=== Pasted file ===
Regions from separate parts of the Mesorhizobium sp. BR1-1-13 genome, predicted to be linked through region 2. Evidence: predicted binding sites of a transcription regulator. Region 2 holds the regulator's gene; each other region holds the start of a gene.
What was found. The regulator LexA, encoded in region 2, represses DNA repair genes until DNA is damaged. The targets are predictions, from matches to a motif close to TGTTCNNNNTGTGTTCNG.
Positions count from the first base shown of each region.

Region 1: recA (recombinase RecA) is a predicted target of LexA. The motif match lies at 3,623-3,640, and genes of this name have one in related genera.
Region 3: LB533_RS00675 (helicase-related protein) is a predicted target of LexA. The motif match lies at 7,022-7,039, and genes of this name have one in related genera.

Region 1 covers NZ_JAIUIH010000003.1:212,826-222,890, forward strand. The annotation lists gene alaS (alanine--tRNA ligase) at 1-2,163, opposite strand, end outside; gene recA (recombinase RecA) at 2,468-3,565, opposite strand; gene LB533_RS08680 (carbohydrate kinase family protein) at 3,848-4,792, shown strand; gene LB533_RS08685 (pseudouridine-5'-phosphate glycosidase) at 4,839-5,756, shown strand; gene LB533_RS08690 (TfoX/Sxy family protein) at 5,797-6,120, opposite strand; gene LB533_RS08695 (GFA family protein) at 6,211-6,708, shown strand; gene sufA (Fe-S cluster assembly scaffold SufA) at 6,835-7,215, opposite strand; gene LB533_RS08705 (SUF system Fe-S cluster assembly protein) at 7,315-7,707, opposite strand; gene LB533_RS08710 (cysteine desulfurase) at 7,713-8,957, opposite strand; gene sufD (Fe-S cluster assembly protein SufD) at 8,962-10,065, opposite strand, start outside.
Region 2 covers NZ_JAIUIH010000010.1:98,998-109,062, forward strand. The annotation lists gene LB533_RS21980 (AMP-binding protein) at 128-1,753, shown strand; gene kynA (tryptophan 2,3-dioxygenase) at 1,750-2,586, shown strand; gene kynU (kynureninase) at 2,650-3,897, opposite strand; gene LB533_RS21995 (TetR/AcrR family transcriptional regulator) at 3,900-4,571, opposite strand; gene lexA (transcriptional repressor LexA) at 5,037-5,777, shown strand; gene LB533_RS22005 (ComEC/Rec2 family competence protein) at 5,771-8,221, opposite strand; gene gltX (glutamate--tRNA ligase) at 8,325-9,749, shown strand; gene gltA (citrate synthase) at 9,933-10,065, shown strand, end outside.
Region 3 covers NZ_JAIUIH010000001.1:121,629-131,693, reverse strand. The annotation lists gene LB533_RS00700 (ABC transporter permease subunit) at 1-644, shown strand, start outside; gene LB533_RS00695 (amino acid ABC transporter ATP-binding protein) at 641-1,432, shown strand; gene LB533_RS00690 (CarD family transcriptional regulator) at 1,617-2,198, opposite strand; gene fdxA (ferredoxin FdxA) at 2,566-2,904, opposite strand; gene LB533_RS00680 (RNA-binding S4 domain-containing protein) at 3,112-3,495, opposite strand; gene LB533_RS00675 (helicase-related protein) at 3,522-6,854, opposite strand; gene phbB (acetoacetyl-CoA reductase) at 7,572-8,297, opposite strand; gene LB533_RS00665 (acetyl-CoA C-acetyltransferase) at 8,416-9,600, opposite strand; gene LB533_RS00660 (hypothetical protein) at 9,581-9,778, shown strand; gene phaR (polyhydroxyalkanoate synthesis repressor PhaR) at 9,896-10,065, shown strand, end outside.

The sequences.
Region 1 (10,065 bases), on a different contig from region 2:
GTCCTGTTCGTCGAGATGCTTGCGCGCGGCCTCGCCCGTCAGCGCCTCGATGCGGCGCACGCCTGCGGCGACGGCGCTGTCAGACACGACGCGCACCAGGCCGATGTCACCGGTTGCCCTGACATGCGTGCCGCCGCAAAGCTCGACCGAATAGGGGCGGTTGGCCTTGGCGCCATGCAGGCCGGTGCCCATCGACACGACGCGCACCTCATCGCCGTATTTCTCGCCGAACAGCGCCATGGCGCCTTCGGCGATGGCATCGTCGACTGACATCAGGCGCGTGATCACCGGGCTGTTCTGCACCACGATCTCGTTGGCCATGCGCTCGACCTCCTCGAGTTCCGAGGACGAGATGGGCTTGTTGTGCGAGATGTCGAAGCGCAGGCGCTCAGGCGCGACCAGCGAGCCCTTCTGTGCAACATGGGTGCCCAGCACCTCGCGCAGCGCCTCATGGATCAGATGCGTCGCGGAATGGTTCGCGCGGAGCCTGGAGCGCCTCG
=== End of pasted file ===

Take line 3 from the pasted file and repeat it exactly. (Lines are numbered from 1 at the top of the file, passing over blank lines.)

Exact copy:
Positions count from the first base shown of each region.